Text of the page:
To propose a paper, please submit a summary to the National Trust (ACT) by email by 7 July 2017.
Download the 2017 ACT & Region Heritage Symposium flyer.
Professor Fionn Stevenson, Head of School of Architecture at the University of Sheffield, is doing research on Housing Performance (POE – post occupancy evaluation or or BPE – building performance evaluation) and is interested in what was happening in Australia and the USA in the 19th Century.
She is looking for any information or possible contacts who might know about health officials, conservationists or building scientists who carried out any kind of monitoring studies in Australia, historically in 19th century eg. around creating sanitation laws, building regs etc.
Any individuals who can assist Professor Stevenson can contact her directly by email.
Nawi 2017 ~ Travelling our Water
Australian National Maritime Museum, Sydney
8-10 November 2017
The Australian National Maritime Museum will host the second national conference on Australia’s Indigenous Watercraft Knowledge.
The museum is now calling for papers, presentations, displays, demonstrations and performances that explore, watercraft history, diversity, significance, interpretation, voyaging, current community canoe projects and waterways and sea management programs.
Nawi 2017~ Travelling our Waters brings together community, cultural leaders and educators to share, discuss and practice knowledge of the rivers, oceans and watercraft of the world’s oldest continuous living culture.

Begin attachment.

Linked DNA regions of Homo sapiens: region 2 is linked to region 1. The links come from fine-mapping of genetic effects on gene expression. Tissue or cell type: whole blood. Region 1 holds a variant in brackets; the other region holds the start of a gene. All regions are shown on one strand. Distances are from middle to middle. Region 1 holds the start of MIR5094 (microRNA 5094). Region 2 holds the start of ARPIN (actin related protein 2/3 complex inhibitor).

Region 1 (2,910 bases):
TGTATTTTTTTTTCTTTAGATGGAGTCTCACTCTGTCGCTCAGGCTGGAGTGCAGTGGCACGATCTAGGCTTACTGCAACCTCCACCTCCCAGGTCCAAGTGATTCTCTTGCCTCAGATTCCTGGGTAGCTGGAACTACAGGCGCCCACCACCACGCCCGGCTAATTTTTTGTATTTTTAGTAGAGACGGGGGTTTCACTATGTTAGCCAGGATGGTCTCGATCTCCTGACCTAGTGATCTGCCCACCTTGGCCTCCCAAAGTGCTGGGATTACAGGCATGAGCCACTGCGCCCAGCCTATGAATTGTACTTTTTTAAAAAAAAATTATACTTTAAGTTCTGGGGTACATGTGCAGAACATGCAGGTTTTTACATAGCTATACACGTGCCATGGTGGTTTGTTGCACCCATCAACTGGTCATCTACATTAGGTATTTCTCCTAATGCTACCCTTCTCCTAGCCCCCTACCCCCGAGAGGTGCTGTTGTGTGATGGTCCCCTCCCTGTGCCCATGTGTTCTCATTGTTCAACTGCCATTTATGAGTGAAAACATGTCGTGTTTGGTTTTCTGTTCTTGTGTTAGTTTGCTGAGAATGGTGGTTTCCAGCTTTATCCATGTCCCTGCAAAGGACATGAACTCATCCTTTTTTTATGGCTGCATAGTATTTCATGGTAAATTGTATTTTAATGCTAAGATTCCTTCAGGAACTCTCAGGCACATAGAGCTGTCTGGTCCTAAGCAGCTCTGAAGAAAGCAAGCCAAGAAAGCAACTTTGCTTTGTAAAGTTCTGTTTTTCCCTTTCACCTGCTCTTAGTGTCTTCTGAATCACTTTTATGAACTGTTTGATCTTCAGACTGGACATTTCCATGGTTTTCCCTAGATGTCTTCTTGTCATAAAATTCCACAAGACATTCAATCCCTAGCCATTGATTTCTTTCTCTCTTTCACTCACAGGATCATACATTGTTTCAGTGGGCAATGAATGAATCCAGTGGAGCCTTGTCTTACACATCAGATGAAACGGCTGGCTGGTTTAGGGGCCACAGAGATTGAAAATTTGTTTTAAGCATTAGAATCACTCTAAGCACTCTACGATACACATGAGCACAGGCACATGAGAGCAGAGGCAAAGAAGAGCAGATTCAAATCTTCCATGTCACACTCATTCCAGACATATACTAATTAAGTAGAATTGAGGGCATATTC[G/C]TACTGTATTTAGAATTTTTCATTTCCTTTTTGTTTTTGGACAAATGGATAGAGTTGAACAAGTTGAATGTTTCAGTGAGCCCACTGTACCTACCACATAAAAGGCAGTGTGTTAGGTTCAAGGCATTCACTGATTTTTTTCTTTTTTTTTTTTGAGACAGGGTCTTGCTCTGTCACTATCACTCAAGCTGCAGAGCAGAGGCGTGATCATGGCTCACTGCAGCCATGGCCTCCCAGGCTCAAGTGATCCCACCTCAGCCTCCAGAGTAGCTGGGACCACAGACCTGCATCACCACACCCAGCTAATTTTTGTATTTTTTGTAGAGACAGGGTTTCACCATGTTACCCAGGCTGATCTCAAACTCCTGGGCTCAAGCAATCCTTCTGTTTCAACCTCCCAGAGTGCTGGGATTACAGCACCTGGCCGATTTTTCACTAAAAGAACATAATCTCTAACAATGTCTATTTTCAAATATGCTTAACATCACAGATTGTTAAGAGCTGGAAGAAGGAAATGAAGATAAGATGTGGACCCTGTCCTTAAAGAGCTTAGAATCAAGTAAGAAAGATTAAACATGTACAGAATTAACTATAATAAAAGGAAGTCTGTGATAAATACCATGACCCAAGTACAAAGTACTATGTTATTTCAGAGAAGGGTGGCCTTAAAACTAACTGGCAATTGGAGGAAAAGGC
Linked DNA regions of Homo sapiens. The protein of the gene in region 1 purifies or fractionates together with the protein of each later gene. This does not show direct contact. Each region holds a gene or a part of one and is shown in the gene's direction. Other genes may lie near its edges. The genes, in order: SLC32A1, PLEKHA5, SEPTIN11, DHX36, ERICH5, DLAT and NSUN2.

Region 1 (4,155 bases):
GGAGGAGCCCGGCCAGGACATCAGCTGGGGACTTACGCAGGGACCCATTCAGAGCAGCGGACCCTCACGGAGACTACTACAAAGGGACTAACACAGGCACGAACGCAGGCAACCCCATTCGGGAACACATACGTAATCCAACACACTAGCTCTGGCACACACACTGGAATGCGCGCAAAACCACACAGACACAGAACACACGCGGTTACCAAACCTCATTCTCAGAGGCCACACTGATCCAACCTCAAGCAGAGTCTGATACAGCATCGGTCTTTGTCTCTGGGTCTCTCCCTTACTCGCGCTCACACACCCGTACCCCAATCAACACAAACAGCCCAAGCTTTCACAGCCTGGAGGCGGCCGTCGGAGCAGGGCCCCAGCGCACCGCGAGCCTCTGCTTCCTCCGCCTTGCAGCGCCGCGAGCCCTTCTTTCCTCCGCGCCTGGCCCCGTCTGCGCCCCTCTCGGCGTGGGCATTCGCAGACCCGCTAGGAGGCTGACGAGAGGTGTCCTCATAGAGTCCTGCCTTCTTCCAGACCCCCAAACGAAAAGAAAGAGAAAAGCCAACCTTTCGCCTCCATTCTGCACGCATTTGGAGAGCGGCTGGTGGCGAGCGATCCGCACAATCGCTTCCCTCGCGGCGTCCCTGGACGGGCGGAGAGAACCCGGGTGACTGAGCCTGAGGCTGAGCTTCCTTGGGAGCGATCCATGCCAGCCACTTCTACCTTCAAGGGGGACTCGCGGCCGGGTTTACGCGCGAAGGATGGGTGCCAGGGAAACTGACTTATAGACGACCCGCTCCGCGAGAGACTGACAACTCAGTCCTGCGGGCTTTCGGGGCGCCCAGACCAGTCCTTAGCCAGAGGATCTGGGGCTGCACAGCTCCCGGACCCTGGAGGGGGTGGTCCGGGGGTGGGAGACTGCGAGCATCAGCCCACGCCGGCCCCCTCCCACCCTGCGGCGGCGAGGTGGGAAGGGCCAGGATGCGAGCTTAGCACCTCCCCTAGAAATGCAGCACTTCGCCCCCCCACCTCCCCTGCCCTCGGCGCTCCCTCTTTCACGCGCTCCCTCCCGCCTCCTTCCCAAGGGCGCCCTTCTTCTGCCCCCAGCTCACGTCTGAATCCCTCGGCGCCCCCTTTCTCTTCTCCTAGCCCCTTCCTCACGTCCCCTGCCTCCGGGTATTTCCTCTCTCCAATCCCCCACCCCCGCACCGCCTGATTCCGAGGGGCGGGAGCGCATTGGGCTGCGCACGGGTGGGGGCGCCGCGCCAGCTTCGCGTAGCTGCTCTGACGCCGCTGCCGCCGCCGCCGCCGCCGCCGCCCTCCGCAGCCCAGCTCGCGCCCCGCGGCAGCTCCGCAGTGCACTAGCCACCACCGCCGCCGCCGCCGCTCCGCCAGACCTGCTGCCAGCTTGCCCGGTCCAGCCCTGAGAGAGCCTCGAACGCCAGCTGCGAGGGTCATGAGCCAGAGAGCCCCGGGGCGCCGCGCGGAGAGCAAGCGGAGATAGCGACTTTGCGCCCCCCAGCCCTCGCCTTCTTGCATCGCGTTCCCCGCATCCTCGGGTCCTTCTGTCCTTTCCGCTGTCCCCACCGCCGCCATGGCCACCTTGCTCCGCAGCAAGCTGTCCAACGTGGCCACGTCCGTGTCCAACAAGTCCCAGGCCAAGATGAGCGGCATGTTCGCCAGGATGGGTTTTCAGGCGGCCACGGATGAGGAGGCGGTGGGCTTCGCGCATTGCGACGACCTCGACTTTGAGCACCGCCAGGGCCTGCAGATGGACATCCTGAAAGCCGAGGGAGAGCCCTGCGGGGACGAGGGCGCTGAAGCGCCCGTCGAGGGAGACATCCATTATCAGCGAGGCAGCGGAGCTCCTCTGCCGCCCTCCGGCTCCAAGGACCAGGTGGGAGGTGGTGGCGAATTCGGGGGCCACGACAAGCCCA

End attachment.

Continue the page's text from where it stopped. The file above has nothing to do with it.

It will bring together a gathering of freshwater and saltwater watercraft communities, and those with a common interest in First Peoples’ craft, river and seagoing voyages, waterway management and environmental issues, stories and freshwater/saltwater practices.
Across Australia there is a widespread variation in type, materials and construction technologies in traditional Indigenous watercraft as well as modern waterway ranger programs. Nawi 2017 continues to build community connections and research to create a national picture of this significant area of Australia’s maritime history.
Sessions will be held on a range on subjects, the following sub themes may assist presenters in the development of their abstract. This list is a guide only. Submissions are not limited only to these topics.
- Community specific watercraft
- Watercraft history and collections
- Watercraft and art
- Community highlights, initiatives and partnerships
- Cultural management
- Climate change and the environment
- Traversing waters and navigation
- Emerging issues
Participants are invited to submit a written abstract of maximum 300 words, images, or a short description of the activity they would like to present by 28 June 2017. Abstract Proposals and queries should be sent to Donna Carstens by email.